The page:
It’s a crazy world when people and businesses that take responsibility for themselves by purchasing insurance – in order to cover unforeseen risks – are being penalised.

But that’s what is happening right now.

And it’s most obvious in the increases that have been made to insurance premium tax in recent times.

The British Insurance Brokers’ Association (BIBA) explains that insurance premium tax has been collected on insurance policies sold in the UK since 1994 when the rate was 2.5 percent.

This was raised gradually to a previous high of six percent in 2010.

In 2015 the chancellor revisited insurance premium tax and, between then and now, the amount payable to government coffers has doubled to a rate of 12 percent on most types of insurance from June 2017.

In the last Autumn Statement, the BIBA said the chancellor hinted that the tax paid on insurance could increase, almost doubling again.

Scale back insurance

The concern is that many individuals, households and businesses are likely to dramatically scale back their insurance protection if the tax on insurance increases in forthcoming Budgets.

There is only so much to round. And faced with higher prices, some consumers might forego their private medical insurance or car insurance, if that’s what it takes to pay the bills.

BIBA chief executive Steve White is absolutely right when he said insurance premium tax is regressive and penalises those who pay more for their insurance. This includes groups such as young drivers and communities in flood risk areas.

White points out that the tax contribution for a £1,500 young driver’s policy has increased from £90 to £180 in the last 18 months alone.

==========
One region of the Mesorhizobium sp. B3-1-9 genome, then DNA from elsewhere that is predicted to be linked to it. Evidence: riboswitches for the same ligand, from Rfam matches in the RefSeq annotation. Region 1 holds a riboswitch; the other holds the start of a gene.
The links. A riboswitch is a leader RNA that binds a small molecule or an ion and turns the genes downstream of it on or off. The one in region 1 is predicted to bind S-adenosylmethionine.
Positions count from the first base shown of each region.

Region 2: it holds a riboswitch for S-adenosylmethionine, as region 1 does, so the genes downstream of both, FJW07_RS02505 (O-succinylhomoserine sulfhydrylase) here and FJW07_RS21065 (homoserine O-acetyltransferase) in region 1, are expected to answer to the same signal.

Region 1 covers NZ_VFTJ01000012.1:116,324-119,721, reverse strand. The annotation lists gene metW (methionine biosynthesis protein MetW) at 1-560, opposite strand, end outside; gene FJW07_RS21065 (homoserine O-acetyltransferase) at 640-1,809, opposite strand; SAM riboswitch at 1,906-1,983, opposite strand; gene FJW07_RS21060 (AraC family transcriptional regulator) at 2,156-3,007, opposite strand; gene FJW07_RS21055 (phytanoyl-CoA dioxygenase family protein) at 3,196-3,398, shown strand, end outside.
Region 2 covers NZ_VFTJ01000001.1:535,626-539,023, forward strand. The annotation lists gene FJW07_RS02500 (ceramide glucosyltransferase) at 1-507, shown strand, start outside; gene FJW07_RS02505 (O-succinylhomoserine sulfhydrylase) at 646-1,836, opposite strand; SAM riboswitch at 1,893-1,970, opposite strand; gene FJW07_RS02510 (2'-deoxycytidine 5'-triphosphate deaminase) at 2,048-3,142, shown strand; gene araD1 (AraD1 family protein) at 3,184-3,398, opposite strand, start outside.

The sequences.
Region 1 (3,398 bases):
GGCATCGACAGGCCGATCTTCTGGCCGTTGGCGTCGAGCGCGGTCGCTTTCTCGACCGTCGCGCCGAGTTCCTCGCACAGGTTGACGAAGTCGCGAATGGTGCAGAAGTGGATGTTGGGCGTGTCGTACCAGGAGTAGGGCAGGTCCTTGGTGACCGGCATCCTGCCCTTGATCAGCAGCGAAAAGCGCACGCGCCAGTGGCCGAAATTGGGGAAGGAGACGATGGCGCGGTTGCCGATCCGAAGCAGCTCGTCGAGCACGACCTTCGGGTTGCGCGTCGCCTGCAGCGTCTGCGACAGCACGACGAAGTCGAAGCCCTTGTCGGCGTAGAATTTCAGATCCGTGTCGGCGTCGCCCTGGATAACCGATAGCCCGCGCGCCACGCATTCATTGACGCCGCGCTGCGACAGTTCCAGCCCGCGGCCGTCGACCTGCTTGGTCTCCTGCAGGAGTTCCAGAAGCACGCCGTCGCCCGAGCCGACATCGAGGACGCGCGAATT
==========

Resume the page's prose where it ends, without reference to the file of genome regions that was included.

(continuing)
With young drivers more likely to drive without insurance, any further increases are likely to have an impact on the number of uninsured drivers on the UK’s roads.

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After the government’s recent announcement that it will reduce the Ogden discount rate by more than the industry expected, any further increase in IPT would be a hammer blow for insurers who are already under a severe regulatory burden and their customers.

Fitch Ratings has warned that the Ogden rate cut means UK motor insurers will face a short-term hit to earnings from the increase in lump-sum reserves, and higher reinsurance costs.

BIBA has cited figures that the government changes to personal injury awards could increase some premiums by £1,000 and an average comprehensive motor policies even rising by up to £75.

The economic value of insurance has long been recognised and it also supports wider societal ends.

Therefore, let’s stop this madness of higher insurance taxes because this punishes the very people who wish to be less of a burden on the state by taking responsibility for themselves.

The acid test of government should be about helping those people who help themselves. Not damning those who have bought cover to protect themselves and their assets.